Sri Lanka’s renewable energy producer, Windforce has not abandoned their ambition to expand their renewable energy portfolio but are reviewing projects based on the adjusted tariffs set to come shortly. They also have an exciting new venture into electric vehicles (EV), where they initially will sell EV-conversion kits to make existing 3-wheelers (tuk-tuks) into electric ones. By offering financing help, the investment will be cashflow positive from day one. They are also planning to start the assembly of electric motorbikes and 3-wheelers to help reduce petrol consumption (a drain on FX reserves) as well as use a more sustainable energy source for transportation. We left Sri Lanka feeling comfortable with the new government’s intentions and our holdings’ ability to handle the challenges in a suitable way, while still acknowledging that there are some very important hurdles on the way back to recovery.

In Pakistan, we saw a surprise move by the central bank to increase the policy rate by 100 bps to 16%. The decision came on the back of strong and persistent inflationary trends within the economy than was earlier expected. The central bank expects inflation in the current fiscal year to average between 21-23% vs. its earlier forecast of 18-20%. However, the central bank maintained its GDP growth projections at 2%. Moving into December, the headway on the 9th review of IMF’s EFF program would remain a key sentiment driver for the market, given the low FX reserves and weak external account position of the country. So far, Pakistan and the IMF failed to evolve a consensus on the post-flood revenues and expenditure plans. The unwillingness on the government’s part to impose additional taxes to bridge gaps with the IMF is likely due to the fact that the country is moving toward the election year.

Most of our markets, as well as most countries globally, are dealing with inflation pressure, rising interest, and currency weakness not seen in a very long time. Countries engaging in too “populistic” measures are punished forcefully by the capital markets (lex UK). Countries running budget deficits and/or current account deficits, and not perceived as dealing with it in a prudent manner, are also feeling increased pressure, be it Egypt, Pakistan, or Sri Lanka. The road ahead is bumpy, and while inflation isn’t really an effect of excessive demand, but rather lack of supply, local rates need to be raised to follow US rate hikes in order for currencies not to devalue further, and hence increase the cost for imported goods and services. Rising rates will have a dampening effect on economic growth which will in turn hurt employment and consumer spending power.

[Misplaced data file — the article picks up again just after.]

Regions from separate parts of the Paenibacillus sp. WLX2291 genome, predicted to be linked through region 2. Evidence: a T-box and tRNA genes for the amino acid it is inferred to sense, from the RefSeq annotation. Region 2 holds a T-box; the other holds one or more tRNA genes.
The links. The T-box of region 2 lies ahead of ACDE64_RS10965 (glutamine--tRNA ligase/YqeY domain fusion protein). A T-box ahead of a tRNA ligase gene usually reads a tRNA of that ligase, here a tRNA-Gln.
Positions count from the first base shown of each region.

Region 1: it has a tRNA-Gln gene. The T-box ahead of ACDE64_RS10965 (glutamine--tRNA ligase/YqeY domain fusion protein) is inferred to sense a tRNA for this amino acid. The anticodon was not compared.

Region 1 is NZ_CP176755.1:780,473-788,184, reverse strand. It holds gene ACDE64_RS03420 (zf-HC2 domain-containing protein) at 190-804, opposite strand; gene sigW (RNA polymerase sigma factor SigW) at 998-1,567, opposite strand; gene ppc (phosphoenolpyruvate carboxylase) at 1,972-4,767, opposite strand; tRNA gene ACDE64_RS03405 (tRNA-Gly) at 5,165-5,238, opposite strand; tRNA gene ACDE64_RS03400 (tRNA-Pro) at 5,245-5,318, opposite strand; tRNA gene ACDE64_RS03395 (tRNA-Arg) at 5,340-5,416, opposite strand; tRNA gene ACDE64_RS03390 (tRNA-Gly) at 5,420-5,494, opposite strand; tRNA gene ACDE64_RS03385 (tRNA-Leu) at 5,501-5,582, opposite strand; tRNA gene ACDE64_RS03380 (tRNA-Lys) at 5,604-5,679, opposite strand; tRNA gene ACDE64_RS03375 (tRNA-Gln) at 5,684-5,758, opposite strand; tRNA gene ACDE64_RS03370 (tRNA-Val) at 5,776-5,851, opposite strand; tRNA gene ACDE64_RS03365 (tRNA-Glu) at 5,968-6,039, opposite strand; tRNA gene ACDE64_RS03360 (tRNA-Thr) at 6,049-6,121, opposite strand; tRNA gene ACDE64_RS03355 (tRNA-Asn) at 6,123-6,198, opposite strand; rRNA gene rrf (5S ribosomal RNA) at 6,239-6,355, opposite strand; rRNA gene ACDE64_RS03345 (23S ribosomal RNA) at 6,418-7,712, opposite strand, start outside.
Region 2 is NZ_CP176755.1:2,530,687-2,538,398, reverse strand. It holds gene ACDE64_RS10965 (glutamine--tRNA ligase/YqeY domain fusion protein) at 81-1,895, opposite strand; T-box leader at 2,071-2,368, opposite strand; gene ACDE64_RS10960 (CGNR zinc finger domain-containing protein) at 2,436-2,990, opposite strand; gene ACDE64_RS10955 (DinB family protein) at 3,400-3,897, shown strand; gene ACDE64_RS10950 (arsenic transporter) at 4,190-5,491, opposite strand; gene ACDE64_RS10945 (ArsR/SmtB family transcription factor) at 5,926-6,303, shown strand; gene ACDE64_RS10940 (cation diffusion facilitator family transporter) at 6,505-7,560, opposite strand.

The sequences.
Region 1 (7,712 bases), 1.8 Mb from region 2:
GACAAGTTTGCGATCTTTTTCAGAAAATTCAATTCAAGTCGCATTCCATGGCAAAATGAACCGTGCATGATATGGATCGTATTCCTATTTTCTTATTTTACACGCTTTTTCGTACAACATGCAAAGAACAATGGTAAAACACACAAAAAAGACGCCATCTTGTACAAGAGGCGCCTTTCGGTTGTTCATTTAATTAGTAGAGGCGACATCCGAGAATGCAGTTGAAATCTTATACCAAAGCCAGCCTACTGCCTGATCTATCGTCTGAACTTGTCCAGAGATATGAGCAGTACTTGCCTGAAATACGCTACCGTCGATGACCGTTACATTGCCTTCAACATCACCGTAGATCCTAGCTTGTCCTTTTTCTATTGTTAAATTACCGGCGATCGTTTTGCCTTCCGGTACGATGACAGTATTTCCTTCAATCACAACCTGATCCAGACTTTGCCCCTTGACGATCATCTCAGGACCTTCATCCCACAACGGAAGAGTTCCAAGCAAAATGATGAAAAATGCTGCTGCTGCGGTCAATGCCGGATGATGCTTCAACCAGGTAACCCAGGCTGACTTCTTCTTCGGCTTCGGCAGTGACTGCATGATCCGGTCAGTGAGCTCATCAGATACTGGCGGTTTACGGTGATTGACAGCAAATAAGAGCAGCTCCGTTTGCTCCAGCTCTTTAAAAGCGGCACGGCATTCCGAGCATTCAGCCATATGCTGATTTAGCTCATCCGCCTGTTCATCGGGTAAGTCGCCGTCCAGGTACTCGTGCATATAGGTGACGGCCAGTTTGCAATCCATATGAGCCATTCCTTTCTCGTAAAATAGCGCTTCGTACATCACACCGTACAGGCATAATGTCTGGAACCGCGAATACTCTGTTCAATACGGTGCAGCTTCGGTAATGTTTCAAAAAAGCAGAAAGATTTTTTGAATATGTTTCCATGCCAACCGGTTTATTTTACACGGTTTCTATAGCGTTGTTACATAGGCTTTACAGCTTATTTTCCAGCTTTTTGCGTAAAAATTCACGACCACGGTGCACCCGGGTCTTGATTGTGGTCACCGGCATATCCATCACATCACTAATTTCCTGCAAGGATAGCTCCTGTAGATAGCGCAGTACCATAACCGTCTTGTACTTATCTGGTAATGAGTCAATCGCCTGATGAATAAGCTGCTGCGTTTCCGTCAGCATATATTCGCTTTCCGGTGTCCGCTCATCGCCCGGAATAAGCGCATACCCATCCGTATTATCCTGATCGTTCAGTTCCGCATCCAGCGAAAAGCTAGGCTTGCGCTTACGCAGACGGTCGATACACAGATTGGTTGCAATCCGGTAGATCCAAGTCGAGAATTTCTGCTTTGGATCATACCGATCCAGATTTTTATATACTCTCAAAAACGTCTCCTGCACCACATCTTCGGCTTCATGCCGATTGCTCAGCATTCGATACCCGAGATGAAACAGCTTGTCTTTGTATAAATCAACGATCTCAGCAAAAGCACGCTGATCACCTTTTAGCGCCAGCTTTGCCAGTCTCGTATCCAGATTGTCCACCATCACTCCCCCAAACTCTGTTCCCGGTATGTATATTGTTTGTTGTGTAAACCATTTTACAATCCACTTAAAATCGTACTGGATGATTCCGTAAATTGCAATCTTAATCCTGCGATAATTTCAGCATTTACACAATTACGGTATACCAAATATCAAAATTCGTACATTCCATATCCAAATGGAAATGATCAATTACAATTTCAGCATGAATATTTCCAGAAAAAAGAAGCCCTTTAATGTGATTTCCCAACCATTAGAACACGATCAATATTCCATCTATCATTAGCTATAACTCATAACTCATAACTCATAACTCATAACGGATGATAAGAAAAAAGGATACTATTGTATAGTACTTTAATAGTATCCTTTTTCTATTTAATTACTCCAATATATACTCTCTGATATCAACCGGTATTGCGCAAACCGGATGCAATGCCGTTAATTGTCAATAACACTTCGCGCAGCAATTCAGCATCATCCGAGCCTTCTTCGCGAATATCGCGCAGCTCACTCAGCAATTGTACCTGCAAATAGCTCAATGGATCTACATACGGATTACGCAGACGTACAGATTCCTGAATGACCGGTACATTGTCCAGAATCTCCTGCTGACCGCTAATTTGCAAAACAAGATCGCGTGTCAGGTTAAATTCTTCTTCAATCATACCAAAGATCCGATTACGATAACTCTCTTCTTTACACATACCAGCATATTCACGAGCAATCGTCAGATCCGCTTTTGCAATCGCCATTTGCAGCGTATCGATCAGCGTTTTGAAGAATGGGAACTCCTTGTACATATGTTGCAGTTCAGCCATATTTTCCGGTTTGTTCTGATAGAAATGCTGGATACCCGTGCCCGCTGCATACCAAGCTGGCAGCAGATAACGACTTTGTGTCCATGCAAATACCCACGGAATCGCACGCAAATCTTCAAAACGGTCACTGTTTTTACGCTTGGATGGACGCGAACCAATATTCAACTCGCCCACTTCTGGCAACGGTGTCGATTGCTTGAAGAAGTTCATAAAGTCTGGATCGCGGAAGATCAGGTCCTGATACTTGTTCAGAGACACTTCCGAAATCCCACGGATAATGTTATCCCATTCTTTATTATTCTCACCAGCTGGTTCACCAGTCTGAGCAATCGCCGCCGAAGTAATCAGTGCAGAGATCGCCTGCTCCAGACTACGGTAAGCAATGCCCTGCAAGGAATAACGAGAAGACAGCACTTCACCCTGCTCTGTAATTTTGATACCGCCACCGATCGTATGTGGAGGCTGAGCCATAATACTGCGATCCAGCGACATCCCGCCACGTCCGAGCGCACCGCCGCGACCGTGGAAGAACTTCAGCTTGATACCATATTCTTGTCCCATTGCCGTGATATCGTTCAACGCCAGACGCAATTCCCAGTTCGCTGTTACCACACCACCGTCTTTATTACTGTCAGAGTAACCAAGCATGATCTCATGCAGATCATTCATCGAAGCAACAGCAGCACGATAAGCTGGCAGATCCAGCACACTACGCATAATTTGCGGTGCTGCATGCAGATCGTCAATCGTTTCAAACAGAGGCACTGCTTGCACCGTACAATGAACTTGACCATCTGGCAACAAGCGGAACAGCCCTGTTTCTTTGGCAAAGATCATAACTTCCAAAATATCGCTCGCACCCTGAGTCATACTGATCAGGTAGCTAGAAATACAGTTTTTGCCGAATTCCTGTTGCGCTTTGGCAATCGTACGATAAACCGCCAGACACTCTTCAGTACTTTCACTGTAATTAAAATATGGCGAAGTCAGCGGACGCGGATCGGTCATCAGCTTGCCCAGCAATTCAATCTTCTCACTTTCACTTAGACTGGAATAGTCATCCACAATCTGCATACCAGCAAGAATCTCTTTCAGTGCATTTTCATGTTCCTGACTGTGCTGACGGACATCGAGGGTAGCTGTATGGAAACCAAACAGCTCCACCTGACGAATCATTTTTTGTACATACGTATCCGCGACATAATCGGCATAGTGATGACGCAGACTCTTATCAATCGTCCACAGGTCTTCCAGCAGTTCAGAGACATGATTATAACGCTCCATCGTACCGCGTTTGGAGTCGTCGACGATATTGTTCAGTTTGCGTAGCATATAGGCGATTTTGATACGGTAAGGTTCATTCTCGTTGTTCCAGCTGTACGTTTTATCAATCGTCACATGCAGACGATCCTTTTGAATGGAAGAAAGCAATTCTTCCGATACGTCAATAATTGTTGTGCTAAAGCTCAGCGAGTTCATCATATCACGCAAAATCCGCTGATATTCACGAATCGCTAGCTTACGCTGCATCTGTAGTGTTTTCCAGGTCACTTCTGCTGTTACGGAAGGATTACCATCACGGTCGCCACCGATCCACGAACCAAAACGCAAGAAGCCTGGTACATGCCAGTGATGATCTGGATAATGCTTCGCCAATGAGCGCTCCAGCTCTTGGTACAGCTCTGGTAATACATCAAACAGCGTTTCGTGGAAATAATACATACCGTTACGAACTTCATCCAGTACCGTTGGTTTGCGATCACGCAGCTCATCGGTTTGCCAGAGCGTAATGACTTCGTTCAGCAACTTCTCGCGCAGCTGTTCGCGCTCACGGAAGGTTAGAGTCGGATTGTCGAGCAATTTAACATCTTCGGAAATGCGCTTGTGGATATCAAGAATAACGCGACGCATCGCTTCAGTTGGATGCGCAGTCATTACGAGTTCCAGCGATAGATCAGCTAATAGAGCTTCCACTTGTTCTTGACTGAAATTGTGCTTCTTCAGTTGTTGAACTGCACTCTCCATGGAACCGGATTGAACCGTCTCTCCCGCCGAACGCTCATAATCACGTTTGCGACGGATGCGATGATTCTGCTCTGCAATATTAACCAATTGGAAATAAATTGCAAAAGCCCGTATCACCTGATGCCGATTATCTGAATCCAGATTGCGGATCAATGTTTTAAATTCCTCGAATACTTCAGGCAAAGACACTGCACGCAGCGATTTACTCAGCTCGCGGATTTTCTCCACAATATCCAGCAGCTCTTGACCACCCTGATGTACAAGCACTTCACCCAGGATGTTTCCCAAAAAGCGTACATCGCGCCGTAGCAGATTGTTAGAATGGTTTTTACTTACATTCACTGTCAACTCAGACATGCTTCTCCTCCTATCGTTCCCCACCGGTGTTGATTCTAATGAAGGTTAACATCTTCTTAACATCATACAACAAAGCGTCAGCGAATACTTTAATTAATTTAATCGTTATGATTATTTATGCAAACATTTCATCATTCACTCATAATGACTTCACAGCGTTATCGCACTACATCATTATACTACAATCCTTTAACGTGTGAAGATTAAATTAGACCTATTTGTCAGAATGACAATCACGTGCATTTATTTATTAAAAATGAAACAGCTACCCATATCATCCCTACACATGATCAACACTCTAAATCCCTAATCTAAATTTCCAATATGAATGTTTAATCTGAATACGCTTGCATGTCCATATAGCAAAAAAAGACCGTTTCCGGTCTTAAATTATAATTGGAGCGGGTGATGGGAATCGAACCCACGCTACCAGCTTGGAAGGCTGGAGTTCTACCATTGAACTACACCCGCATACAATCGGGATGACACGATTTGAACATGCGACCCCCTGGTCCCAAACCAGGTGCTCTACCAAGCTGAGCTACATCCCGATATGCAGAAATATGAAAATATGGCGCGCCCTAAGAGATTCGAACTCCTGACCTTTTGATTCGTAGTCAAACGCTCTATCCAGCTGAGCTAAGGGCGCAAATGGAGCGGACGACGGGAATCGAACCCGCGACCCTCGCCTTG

While the current economic hardship is unquestionable and the road to recovery will be bumpy, we feel comfortable about our portfolio holdings. One of the key things we look for is that our holdings should have a proven track record over a longer period of time, in good times as well as in bad times. We expect 2022 profits among our holdings to grow about 10% in local currency, but due to the extraordinary currency weakness across the board, they will decrease by 15% in USD, before returning to historical average of 15-20% (in USD) from 2023 and onwards (see Figure).

That means current valuations and market conditions are too depressed and it will likely be a good time to invest for patient investors. There is a lot of uncertainty and before the market has seen the peak of US inflation and rate hikes, we expect markets to stay in “risk off-mode”, but as we get nearer to that point (expected in Q1’23 by consensus) we believe cheap, high quality growth companies will come back in style again.



In connection with the new EU regulation under the Sustainable Finance Disclosure Regulation (SFDR), new requirements are applied to funds’ sustainability work as of March 2021. Tundra has therefore decided on July 4 not to continue with the Nordic Ecolabelling of the fund. According to the new regulations, sustainability reporting must take place in a uniform manner and funds are divided into different categories. The Tundra Sustainable Frontier Fund is classified as an Article 8 fund (Light green: promotes environmental or social characteristics). The investment philosophy of the fund remains the same; management of the fund and is not affected by the change.

DISCLAIMER: Capital invested in a fund may either increase or decrease in value and it is not certain that you will be able to recover all of your investment. Historical return is no guarantee of future return. The Full Prospectus, KIID etc. are available on our homepage. You can also contact us to receive the documents free of charge. Please contact us if you require any further information: +46 8-5511 4570.